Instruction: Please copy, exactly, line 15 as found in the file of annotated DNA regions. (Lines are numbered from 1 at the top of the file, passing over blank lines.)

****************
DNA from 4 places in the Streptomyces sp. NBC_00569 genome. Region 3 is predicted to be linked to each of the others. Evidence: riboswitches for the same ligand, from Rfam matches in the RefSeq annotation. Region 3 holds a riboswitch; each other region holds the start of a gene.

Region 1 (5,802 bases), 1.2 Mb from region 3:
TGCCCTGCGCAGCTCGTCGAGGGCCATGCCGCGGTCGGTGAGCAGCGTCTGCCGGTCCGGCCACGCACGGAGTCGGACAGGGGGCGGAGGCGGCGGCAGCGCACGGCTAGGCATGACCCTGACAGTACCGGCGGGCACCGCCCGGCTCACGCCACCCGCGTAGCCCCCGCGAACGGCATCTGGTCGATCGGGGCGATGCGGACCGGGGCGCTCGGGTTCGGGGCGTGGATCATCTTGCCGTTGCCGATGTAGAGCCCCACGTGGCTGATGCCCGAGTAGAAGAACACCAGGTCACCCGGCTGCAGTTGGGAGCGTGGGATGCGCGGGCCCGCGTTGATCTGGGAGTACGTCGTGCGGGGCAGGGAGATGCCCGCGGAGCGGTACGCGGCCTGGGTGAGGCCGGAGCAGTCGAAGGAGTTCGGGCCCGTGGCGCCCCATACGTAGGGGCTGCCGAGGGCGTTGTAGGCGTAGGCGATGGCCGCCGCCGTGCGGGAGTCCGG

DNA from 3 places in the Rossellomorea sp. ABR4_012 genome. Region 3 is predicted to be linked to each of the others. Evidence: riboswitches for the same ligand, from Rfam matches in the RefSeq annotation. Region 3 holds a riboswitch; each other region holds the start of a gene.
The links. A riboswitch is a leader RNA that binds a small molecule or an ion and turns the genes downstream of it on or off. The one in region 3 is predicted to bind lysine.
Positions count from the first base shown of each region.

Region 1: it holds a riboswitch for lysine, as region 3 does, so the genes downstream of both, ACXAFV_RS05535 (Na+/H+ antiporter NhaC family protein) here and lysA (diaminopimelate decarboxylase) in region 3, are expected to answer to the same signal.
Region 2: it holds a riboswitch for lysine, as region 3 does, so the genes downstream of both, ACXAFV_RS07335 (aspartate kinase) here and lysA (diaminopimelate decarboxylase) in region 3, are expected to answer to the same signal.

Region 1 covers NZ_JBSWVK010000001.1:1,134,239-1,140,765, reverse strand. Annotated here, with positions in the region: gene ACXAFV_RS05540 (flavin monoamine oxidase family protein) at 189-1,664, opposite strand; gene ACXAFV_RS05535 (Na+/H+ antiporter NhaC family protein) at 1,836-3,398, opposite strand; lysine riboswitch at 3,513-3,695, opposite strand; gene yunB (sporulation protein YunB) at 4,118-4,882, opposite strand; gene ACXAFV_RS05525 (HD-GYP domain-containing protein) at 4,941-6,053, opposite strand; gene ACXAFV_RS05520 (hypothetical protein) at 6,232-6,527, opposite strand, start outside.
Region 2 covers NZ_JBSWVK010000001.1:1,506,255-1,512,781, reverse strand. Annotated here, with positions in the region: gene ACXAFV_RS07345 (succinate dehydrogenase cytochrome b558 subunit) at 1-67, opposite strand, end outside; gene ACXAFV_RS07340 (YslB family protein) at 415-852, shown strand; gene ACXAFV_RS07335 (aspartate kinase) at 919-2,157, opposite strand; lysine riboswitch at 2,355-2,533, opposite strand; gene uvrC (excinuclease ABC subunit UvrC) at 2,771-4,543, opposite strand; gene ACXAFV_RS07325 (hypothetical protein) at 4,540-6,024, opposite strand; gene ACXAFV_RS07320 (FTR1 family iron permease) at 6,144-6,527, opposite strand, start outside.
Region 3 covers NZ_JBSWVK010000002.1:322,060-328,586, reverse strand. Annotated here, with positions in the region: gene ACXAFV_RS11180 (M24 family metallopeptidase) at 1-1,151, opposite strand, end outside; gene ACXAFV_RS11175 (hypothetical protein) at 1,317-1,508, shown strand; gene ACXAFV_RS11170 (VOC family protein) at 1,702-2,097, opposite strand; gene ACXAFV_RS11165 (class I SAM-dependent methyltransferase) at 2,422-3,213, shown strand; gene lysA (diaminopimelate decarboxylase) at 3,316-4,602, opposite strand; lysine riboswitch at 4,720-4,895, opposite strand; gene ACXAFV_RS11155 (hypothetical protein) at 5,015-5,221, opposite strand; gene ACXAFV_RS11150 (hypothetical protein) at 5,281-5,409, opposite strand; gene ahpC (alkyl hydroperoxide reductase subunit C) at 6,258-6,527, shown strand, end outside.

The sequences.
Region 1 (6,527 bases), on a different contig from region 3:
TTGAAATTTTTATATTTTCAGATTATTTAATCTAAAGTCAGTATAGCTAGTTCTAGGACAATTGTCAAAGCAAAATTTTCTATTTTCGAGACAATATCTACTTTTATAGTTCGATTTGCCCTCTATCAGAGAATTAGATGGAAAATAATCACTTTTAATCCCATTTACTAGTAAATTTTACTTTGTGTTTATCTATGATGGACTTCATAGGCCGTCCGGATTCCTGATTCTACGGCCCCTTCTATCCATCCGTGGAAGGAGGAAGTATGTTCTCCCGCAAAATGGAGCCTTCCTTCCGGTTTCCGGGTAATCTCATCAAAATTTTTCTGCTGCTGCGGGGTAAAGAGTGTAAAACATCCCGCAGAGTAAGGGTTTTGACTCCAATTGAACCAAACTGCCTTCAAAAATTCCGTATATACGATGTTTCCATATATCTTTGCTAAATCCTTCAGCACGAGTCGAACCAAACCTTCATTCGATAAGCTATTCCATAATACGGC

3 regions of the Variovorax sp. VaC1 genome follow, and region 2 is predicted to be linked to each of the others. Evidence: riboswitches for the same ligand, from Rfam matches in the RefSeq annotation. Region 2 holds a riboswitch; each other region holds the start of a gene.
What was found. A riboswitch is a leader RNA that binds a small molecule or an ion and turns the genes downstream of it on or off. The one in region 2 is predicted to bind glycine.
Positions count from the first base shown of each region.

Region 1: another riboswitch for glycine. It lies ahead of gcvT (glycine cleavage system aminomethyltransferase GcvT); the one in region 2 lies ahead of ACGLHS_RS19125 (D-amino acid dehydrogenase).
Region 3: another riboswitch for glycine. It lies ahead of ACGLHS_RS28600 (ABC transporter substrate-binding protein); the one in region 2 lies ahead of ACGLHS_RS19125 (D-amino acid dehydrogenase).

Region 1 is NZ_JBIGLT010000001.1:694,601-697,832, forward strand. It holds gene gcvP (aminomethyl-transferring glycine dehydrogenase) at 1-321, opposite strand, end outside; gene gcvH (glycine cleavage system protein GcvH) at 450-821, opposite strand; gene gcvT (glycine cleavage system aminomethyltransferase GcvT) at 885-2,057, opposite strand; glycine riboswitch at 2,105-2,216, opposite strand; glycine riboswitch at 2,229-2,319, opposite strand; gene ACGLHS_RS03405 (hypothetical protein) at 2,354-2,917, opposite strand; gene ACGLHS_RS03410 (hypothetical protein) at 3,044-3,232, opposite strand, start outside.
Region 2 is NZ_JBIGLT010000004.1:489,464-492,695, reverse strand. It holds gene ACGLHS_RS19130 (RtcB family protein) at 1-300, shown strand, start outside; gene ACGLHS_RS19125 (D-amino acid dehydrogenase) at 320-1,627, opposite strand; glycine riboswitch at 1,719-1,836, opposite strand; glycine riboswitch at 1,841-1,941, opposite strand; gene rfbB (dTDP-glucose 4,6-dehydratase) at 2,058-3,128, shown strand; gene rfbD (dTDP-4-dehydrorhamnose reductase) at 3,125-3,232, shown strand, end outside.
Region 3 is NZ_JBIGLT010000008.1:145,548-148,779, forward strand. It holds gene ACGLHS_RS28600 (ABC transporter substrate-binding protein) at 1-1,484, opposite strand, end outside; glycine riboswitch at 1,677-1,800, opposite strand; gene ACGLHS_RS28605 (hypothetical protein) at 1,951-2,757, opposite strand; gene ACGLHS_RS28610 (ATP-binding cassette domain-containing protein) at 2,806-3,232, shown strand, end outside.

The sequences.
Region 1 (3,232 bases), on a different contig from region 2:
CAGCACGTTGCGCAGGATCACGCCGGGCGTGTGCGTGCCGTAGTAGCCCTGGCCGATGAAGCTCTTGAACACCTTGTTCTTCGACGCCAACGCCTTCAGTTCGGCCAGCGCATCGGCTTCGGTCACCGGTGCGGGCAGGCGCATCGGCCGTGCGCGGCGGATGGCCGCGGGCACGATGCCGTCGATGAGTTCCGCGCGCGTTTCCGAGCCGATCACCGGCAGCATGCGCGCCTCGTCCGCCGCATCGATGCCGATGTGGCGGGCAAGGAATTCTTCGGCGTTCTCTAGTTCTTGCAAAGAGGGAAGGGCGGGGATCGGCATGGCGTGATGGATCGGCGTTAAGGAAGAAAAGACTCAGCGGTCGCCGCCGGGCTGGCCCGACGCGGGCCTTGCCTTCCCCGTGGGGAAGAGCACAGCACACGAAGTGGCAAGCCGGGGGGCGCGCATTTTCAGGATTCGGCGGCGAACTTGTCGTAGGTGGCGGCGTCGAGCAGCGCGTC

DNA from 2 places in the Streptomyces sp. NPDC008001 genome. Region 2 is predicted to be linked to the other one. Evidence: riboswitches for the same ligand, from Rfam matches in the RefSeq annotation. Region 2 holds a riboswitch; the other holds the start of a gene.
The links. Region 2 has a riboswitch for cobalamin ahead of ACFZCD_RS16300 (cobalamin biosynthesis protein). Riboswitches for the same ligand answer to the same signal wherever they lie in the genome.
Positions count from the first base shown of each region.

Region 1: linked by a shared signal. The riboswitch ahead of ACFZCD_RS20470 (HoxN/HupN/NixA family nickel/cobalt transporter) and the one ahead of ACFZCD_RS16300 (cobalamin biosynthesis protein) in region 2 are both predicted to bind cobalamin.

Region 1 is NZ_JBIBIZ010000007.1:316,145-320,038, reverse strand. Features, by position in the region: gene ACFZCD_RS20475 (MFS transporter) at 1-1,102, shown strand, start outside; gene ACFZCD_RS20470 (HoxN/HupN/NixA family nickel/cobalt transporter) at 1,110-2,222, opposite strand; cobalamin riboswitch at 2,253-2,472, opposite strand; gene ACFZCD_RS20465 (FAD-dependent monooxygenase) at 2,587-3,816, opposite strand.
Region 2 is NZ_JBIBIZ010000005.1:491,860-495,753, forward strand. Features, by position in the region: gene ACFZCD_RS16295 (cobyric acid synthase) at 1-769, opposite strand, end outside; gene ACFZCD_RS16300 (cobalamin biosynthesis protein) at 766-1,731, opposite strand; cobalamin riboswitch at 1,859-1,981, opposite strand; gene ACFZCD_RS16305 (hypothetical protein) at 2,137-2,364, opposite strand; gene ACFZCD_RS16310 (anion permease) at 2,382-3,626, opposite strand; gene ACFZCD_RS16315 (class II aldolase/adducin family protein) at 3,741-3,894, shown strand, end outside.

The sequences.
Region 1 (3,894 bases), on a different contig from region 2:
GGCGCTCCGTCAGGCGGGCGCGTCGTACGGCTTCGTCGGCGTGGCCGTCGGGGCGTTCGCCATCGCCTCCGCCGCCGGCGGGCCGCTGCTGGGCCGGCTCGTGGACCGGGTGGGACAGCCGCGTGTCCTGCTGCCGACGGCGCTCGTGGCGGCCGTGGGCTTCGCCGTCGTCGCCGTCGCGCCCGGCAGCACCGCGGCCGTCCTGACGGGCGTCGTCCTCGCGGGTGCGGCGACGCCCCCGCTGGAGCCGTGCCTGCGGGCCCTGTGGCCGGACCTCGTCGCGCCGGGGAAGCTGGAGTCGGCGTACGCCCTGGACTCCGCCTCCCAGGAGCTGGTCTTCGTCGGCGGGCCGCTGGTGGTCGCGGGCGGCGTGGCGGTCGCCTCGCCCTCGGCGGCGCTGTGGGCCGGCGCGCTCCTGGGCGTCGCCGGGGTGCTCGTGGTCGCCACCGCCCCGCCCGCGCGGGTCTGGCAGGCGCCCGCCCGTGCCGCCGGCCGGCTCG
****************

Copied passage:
3 regions of the Variovorax sp. VaC1 genome follow, and region 2 is predicted to be linked to each of the others. Evidence: riboswitches for the same ligand, from Rfam matches in the RefSeq annotation. Region 2 holds a riboswitch; each other region holds the start of a gene.